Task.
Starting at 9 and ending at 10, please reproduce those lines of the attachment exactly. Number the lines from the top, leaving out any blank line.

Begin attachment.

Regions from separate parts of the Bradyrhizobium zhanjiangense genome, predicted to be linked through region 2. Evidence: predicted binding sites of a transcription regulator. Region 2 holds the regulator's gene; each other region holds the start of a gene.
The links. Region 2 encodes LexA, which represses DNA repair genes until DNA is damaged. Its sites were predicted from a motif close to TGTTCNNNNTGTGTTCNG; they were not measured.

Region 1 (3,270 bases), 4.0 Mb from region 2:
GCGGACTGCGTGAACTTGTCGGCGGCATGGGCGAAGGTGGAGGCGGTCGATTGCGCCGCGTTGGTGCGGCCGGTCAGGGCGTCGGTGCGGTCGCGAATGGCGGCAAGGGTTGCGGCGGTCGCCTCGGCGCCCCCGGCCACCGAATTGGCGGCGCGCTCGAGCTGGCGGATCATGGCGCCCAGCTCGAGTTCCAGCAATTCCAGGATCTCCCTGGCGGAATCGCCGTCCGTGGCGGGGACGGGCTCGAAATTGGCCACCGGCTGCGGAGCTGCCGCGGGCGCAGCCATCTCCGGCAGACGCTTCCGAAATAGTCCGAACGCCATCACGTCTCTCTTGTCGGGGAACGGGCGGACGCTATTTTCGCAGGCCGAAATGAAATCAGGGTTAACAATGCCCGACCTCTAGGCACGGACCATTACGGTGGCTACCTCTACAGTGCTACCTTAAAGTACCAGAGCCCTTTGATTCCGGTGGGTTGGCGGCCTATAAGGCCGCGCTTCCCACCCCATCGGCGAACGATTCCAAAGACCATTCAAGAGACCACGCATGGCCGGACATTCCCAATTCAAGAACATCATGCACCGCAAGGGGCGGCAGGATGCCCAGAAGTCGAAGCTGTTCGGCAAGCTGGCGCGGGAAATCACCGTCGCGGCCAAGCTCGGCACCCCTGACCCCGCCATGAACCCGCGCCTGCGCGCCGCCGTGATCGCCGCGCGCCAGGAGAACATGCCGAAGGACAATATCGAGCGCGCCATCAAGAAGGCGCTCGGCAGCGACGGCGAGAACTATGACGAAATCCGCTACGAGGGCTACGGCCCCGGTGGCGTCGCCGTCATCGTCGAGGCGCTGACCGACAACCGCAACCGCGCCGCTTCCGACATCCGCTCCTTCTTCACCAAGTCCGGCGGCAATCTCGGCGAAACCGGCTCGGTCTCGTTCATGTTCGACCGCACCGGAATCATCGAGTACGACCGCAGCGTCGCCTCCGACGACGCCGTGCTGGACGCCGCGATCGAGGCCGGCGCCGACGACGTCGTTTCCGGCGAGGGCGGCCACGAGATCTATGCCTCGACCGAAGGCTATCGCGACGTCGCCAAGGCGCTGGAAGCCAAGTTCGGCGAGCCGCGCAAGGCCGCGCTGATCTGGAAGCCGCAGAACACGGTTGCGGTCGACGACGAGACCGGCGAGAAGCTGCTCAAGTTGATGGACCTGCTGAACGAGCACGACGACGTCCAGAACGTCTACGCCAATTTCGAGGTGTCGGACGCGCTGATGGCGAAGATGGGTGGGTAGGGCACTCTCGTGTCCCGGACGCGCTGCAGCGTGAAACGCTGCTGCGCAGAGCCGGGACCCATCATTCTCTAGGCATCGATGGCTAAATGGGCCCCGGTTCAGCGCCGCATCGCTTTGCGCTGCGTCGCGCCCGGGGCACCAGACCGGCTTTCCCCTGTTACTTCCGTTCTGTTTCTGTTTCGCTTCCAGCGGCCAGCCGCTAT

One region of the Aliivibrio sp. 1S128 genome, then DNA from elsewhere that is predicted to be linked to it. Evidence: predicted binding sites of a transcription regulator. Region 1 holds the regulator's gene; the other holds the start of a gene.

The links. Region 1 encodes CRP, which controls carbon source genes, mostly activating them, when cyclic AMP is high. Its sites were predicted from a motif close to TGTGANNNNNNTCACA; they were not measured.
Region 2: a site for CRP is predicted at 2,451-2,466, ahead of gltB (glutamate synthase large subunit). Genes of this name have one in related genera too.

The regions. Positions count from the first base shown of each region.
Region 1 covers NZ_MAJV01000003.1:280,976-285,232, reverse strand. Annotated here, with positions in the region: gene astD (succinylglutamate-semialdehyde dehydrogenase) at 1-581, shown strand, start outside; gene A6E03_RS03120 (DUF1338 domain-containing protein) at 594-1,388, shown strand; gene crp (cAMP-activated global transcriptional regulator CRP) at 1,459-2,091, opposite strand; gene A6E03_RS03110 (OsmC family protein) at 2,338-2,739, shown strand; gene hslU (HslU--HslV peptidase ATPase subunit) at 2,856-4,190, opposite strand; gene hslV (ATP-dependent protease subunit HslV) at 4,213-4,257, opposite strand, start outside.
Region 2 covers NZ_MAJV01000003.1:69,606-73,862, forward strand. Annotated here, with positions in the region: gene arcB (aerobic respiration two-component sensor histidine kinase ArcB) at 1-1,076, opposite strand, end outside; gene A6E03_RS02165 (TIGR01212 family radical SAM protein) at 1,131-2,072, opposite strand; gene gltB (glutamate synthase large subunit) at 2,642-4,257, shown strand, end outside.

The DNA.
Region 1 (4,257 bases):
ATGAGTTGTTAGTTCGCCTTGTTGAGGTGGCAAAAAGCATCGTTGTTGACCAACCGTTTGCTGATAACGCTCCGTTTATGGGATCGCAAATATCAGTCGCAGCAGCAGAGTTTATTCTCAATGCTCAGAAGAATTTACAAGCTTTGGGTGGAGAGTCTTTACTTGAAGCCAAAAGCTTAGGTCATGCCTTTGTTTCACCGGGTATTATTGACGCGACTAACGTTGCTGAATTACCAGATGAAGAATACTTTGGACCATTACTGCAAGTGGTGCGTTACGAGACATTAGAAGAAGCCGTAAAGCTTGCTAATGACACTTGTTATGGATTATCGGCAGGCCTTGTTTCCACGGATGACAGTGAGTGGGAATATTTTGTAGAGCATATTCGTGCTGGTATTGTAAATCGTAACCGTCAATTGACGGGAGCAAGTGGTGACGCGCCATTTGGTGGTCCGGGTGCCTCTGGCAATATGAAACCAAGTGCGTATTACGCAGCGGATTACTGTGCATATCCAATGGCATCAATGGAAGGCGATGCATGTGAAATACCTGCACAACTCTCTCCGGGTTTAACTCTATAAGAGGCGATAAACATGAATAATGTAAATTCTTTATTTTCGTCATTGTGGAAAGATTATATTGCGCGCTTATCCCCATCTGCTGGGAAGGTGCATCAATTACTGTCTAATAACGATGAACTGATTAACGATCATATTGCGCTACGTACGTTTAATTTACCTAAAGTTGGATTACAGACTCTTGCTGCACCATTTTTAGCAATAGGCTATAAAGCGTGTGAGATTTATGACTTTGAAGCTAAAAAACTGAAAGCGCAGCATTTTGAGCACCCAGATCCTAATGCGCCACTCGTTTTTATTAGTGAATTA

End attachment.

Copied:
Region 1 covers NZ_MAJV01000003.1:280,976-285,232, reverse strand. Annotated here, with positions in the region: gene astD (succinylglutamate-semialdehyde dehydrogenase) at 1-581, shown strand, start outside; gene A6E03_RS03120 (DUF1338 domain-containing protein) at 594-1,388, shown strand; gene crp (cAMP-activated global transcriptional regulator CRP) at 1,459-2,091, opposite strand; gene A6E03_RS03110 (OsmC family protein) at 2,338-2,739, shown strand; gene hslU (HslU--HslV peptidase ATPase subunit) at 2,856-4,190, opposite strand; gene hslV (ATP-dependent protease subunit HslV) at 4,213-4,257, opposite strand, start outside.
Region 2 covers NZ_MAJV01000003.1:69,606-73,862, forward strand. Annotated here, with positions in the region: gene arcB (aerobic respiration two-component sensor histidine kinase ArcB) at 1-1,076, opposite strand, end outside; gene A6E03_RS02165 (TIGR01212 family radical SAM protein) at 1,131-2,072, opposite strand; gene gltB (glutamate synthase large subunit) at 2,642-4,257, shown strand, end outside.